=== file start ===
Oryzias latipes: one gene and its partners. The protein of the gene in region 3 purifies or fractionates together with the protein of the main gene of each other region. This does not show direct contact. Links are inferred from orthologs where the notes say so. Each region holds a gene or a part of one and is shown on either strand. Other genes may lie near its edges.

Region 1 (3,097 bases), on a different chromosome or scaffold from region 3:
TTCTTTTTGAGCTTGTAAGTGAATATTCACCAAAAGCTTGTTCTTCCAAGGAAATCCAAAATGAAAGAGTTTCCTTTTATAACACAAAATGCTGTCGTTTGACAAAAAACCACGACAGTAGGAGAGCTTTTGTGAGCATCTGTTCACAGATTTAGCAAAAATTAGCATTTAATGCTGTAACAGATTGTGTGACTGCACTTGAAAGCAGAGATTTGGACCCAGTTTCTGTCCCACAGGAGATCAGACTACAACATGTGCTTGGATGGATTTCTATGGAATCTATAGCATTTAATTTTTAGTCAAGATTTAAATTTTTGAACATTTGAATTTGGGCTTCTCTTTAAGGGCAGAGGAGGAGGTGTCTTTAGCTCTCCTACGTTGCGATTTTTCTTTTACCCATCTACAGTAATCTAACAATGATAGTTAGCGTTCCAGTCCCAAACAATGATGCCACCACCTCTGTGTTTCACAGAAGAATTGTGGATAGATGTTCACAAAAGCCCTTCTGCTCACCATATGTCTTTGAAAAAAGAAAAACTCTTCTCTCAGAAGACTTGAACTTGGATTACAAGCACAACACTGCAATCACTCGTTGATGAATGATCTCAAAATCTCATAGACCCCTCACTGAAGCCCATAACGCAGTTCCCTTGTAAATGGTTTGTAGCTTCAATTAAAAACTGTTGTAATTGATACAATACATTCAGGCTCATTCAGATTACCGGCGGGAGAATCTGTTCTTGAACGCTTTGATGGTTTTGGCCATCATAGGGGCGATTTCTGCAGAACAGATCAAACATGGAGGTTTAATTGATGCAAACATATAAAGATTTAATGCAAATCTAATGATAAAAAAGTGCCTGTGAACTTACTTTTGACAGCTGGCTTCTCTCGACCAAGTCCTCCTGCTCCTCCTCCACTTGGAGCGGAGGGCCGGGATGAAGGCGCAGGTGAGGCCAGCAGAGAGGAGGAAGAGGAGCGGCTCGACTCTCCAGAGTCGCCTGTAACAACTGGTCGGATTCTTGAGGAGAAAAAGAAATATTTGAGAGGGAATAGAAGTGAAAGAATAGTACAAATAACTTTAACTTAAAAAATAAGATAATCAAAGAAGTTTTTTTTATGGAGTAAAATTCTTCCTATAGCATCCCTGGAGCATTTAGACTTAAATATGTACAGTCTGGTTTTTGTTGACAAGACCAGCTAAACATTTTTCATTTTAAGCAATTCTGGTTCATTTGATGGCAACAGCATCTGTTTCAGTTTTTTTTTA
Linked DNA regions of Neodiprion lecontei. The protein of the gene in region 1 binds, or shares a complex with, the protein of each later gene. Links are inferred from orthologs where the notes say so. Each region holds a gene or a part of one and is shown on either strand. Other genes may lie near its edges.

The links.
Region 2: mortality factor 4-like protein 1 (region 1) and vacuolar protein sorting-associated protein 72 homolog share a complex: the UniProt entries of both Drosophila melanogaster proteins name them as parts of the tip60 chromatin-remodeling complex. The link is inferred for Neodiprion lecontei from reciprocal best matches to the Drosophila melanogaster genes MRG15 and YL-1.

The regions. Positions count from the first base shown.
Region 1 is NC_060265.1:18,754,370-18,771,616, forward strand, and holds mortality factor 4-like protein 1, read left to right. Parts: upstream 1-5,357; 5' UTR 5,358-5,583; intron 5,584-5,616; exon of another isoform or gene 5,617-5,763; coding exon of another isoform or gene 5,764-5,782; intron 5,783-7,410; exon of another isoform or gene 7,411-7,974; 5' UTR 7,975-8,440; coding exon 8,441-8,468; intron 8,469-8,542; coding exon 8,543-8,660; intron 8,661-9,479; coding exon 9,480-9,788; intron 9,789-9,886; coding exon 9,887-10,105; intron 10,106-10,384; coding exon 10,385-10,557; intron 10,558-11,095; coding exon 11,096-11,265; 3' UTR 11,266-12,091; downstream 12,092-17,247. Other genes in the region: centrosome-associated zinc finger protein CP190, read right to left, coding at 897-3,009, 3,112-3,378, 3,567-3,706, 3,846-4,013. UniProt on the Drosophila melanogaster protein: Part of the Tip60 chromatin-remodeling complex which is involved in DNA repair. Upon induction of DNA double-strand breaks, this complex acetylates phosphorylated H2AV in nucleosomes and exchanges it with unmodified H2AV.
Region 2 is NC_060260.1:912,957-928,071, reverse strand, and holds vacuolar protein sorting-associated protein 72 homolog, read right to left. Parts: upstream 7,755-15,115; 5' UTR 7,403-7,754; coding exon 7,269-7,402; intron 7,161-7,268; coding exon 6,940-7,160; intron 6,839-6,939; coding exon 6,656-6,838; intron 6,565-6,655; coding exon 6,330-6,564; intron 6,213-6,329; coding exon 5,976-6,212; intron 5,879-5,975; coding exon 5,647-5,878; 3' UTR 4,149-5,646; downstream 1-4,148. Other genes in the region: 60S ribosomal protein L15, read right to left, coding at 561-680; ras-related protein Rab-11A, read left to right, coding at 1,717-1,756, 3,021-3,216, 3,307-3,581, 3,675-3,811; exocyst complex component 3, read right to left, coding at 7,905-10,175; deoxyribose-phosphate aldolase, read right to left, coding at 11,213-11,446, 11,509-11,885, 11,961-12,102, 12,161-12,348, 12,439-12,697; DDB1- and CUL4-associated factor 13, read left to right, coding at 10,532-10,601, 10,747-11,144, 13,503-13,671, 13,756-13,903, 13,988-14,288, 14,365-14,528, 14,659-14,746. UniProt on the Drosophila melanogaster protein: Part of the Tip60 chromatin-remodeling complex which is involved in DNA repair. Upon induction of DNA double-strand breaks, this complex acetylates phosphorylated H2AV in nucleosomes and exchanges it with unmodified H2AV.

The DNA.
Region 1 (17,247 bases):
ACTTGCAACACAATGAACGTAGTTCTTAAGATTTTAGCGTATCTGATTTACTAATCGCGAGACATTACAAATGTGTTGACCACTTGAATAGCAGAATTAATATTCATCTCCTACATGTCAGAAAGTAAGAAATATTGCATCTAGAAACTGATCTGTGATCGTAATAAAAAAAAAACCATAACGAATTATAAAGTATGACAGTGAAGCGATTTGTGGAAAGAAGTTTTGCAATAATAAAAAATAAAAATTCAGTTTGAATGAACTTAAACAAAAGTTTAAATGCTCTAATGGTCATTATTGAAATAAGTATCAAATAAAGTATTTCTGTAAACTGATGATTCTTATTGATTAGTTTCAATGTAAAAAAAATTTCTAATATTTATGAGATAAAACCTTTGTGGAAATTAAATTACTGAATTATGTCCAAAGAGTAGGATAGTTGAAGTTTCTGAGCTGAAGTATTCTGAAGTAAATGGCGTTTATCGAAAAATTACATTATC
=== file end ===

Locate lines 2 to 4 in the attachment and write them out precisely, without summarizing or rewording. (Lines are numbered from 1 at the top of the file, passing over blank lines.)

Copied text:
Region 1 (3,097 bases), on a different chromosome or scaffold from region 3:
TTCTTTTTGAGCTTGTAAGTGAATATTCACCAAAAGCTTGTTCTTCCAAGGAAATCCAAAATGAAAGAGTTTCCTTTTATAACACAAAATGCTGTCGTTTGACAAAAAACCACGACAGTAGGAGAGCTTTTGTGAGCATCTGTTCACAGATTTAGCAAAAATTAGCATTTAATGCTGTAACAGATTGTGTGACTGCACTTGAAAGCAGAGATTTGGACCCAGTTTCTGTCCCACAGGAGATCAGACTACAACATGTGCTTGGATGGATTTCTATGGAATCTATAGCATTTAATTTTTAGTCAAGATTTAAATTTTTGAACATTTGAATTTGGGCTTCTCTTTAAGGGCAGAGGAGGAGGTGTCTTTAGCTCTCCTACGTTGCGATTTTTCTTTTACCCATCTACAGTAATCTAACAATGATAGTTAGCGTTCCAGTCCCAAACAATGATGCCACCACCTCTGTGTTTCACAGAAGAATTGTGGATAGATGTTCACAAAAGCCCTTCTGCTCACCATATGTCTTTGAAAAAAGAAAAACTCTTCTCTCAGAAGACTTGAACTTGGATTACAAGCACAACACTGCAATCACTCGTTGATGAATGATCTCAAAATCTCATAGACCCCTCACTGAAGCCCATAACGCAGTTCCCTTGTAAATGGTTTGTAGCTTCAATTAAAAACTGTTGTAATTGATACAATACATTCAGGCTCATTCAGATTACCGGCGGGAGAATCTGTTCTTGAACGCTTTGATGGTTTTGGCCATCATAGGGGCGATTTCTGCAGAACAGATCAAACATGGAGGTTTAATTGATGCAAACATATAAAGATTTAATGCAAATCTAATGATAAAAAAGTGCCTGTGAACTTACTTTTGACAGCTGGCTTCTCTCGACCAAGTCCTCCTGCTCCTCCTCCACTTGGAGCGGAGGGCCGGGATGAAGGCGCAGGTGAGGCCAGCAGAGAGGAGGAAGAGGAGCGGCTCGACTCTCCAGAGTCGCCTGTAACAACTGGTCGGATTCTTGAGGAGAAAAAGAAATATTTGAGAGGGAATAGAAGTGAAAGAATAGTACAAATAACTTTAACTTAAAAAATAAGATAATCAAAGAAGTTTTTTTTATGGAGTAAAATTCTTCCTATAGCATCCCTGGAGCATTTAGACTTAAATATGTACAGTCTGGTTTTTGTTGACAAGACCAGCTAAACATTTTTCATTTTAAGCAATTCTGGTTCATTTGATGGCAACAGCATCTGTTTCAGTTTTTTTTTA
Linked DNA regions of Neodiprion lecontei. The protein of the gene in region 1 binds, or shares a complex with, the protein of each later gene. Links are inferred from orthologs where the notes say so. Each region holds a gene or a part of one and is shown on either strand. Other genes may lie near its edges.